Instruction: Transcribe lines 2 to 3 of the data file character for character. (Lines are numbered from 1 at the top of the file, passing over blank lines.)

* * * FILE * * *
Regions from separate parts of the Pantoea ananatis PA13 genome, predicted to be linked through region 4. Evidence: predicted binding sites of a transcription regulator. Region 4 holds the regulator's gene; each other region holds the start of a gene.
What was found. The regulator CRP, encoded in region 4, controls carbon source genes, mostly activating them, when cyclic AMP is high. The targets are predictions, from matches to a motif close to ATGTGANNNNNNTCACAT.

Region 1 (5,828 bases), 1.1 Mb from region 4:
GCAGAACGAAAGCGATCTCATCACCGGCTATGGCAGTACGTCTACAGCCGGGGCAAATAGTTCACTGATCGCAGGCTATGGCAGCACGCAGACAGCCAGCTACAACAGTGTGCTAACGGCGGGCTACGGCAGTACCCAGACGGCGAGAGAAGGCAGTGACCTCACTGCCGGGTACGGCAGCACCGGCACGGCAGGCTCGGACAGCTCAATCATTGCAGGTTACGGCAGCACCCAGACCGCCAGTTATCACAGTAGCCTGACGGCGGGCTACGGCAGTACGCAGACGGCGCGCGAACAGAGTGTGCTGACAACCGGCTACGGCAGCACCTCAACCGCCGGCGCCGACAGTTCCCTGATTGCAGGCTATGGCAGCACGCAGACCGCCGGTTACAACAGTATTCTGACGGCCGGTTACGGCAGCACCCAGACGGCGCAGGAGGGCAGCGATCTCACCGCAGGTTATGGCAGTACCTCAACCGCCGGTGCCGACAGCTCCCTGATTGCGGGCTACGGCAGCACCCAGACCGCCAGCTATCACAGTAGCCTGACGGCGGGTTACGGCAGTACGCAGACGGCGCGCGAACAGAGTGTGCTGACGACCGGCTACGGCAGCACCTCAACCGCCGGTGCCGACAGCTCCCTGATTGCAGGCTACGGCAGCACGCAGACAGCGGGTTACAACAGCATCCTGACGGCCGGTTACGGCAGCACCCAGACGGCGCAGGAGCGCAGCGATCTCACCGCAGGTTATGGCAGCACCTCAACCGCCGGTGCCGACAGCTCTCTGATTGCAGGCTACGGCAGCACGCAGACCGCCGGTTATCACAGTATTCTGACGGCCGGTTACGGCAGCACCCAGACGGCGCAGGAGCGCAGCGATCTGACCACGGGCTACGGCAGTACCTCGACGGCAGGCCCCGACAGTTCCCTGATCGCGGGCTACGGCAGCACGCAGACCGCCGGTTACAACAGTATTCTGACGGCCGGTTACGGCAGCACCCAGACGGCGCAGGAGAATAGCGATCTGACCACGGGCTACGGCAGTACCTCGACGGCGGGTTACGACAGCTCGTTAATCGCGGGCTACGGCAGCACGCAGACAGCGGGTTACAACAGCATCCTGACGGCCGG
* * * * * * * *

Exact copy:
What was found. The regulator CRP, encoded in region 4, controls carbon source genes, mostly activating them, when cyclic AMP is high. The targets are predictions, from matches to a motif close to ATGTGANNNNNNTCACAT.

Region 1 (5,828 bases), 1.1 Mb from region 4: